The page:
I was now a far cry from my life in Volga, Iowa, population 300. And my story was unfolding nicely.  The dollar was strong and I was living in a beautiful apartment with marble fireplaces and views of the Adriatic Sea.  I had great friends with whom I would travel, eating in the best restaurants. and my career was on the fast track -  having received a number of awards from the Air Force, I was single with a disposable income…but I was still not satisfied.  I was like a mountain climber that took twenty years to train, climbed the highest peak and looked around only to behold vanity.   

One evening, I came upon the realization that I belonged to a particular denomination because of family tradition.  I was also a Chicago Cubs fans not because they were the winningest team around but because of tradition.  I no longer wanted tradition, I wanted reality.  So I asked for it.  I told God that if He is who He says He is, and Jesus really was His son and paid for my sins then I would follow Him but He would have to show me first.

God has a way of stealing in though even when all the doors have been barred shut, He is always sending a ray of divine light through a loving smile, testimonies of others, or some Word of God dropped into our lives.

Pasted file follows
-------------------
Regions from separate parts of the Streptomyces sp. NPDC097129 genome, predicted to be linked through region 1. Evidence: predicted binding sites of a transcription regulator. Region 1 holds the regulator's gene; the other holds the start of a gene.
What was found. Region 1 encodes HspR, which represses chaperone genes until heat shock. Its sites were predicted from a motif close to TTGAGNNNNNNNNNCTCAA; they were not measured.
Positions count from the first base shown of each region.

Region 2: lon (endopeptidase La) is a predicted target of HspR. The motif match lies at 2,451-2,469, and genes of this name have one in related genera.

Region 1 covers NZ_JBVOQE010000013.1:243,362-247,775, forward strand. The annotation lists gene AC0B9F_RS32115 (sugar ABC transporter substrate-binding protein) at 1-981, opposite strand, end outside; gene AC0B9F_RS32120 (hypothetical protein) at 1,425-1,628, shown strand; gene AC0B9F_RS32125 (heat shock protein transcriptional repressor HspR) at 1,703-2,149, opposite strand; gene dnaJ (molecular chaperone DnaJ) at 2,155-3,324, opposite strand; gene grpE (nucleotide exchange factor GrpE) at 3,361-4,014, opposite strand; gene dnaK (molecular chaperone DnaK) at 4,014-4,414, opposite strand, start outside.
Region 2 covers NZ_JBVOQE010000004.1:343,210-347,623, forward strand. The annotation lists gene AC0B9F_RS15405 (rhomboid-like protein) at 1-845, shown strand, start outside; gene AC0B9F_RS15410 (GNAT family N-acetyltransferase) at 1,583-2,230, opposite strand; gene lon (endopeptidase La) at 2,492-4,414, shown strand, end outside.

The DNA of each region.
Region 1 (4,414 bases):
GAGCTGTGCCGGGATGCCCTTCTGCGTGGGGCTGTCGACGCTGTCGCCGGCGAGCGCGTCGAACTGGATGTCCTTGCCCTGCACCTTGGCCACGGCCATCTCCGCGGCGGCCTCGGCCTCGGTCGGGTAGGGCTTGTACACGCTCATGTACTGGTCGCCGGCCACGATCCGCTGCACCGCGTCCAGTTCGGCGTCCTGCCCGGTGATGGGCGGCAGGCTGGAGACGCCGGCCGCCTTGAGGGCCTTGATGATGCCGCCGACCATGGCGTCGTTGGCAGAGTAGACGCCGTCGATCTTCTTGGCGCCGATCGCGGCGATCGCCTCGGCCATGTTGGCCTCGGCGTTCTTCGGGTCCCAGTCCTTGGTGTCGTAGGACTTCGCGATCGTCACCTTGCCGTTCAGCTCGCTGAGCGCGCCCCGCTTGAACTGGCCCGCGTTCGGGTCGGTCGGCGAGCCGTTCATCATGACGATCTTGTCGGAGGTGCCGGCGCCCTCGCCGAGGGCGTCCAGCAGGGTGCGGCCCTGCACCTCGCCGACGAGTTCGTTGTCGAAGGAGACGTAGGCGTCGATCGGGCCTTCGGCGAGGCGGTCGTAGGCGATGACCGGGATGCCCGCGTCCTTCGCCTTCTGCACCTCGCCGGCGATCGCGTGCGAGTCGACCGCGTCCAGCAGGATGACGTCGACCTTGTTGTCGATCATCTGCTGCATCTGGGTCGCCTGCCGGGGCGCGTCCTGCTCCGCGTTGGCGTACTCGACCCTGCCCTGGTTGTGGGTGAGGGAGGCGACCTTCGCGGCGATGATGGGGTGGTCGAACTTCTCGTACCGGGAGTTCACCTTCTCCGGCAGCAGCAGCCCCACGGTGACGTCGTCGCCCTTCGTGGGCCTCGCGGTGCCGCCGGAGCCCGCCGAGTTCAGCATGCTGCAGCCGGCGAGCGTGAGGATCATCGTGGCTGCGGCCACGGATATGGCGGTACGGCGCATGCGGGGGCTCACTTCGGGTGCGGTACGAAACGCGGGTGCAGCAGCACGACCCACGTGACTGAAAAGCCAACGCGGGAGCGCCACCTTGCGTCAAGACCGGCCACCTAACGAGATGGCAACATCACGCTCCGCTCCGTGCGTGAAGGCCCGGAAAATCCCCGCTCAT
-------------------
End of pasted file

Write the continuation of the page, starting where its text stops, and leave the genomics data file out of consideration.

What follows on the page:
It was revealed to me that He is the great I AM.

And just as Jesus answered Thomas, Jesus answered me and said, "I am the way and the truth and the life. No one comes to the Father except through me.”

Oh, this was a love story that surpassed “Cinderella”.  The Word from eternity past, the King of kings, stepped off his throne and out of the Godhead, he clothed Himself in humanity in order to gain each one of us.

Perhaps you say, “My story is quite different from others that I have heard.  How does this pertain to me?” So what if your story is not the same as mine or doesn’t resemble the story of others.  Maybe you are the woman at the well, or a harlot, or you have kept every law and commandment with pride.  Maybe your story doesn’t resemble any in the Bible. 

Paul tells us in 1 Timothy 2:4 that God our Savior desires all people to be saved and to come to the knowledge of the truth.

All.  There is no way you can find yourself outside of the word, "All" is there?

In the Bible, Jesus is called the Author of our Life and the Author of Life (Acts 3:15) the Author of our Salvation (Hebrews 2:10) and the Author and perfecter of faith (Hebrews 12:2). 

Today, I would like you to meet the Hero of the story.

Let us fix our eyes on Jesus, the author and perfecter of our faith, who for the joy set before him endured the cross, scorning its shame, and sat down at the right hand of the throne of God. Hebrews 12:2

You killed the author of life, but God raised him from the dead. We are witnesses of this.  Acts 3:15

For it was fitting that he, for whom and by whom all things exist, in bringing many sons to glory, should make the author of their salvation perfect through suffering. Hebrews 2:10

Sunday, November 3, 2013

Multiplication using Charlotte Mason's Methods